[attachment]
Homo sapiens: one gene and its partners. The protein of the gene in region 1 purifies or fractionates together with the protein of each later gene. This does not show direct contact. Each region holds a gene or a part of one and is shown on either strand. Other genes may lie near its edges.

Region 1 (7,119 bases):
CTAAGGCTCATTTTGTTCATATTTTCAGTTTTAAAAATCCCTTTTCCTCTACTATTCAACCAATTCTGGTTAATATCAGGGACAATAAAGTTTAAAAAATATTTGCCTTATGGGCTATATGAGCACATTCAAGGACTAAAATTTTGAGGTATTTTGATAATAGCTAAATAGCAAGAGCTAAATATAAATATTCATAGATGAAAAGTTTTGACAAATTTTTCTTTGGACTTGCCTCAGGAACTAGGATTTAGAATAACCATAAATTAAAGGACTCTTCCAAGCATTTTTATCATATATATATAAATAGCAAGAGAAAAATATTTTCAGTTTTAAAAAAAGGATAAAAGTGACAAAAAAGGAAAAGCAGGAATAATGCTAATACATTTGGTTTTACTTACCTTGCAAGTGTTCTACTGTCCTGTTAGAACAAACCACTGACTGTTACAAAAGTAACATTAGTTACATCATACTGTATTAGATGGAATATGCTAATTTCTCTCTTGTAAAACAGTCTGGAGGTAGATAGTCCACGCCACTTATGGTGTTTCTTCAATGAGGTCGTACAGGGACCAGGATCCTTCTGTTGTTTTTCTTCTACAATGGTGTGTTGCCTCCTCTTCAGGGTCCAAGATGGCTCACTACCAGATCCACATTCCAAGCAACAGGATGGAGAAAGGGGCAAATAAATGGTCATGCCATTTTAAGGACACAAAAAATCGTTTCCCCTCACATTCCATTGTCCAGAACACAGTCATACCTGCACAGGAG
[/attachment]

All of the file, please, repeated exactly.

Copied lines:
Homo sapiens: one gene and its partners. The protein of the gene in region 1 purifies or fractionates together with the protein of each later gene. This does not show direct contact. Each region holds a gene or a part of one and is shown on either strand. Other genes may lie near its edges.

Region 1 (7,119 bases):
CTAAGGCTCATTTTGTTCATATTTTCAGTTTTAAAAATCCCTTTTCCTCTACTATTCAACCAATTCTGGTTAATATCAGGGACAATAAAGTTTAAAAAATATTTGCCTTATGGGCTATATGAGCACATTCAAGGACTAAAATTTTGAGGTATTTTGATAATAGCTAAATAGCAAGAGCTAAATATAAATATTCATAGATGAAAAGTTTTGACAAATTTTTCTTTGGACTTGCCTCAGGAACTAGGATTTAGAATAACCATAAATTAAAGGACTCTTCCAAGCATTTTTATCATATATATATAAATAGCAAGAGAAAAATATTTTCAGTTTTAAAAAAAGGATAAAAGTGACAAAAAAGGAAAAGCAGGAATAATGCTAATACATTTGGTTTTACTTACCTTGCAAGTGTTCTACTGTCCTGTTAGAACAAACCACTGACTGTTACAAAAGTAACATTAGTTACATCATACTGTATTAGATGGAATATGCTAATTTCTCTCTTGTAAAACAGTCTGGAGGTAGATAGTCCACGCCACTTATGGTGTTTCTTCAATGAGGTCGTACAGGGACCAGGATCCTTCTGTTGTTTTTCTTCTACAATGGTGTGTTGCCTCCTCTTCAGGGTCCAAGATGGCTCACTACCAGATCCACATTCCAAGCAACAGGATGGAGAAAGGGGCAAATAAATGGTCATGCCATTTTAAGGACACAAAAAATCGTTTCCCCTCACATTCCATTGTCCAGAACACAGTCATACCTGCACAGGAG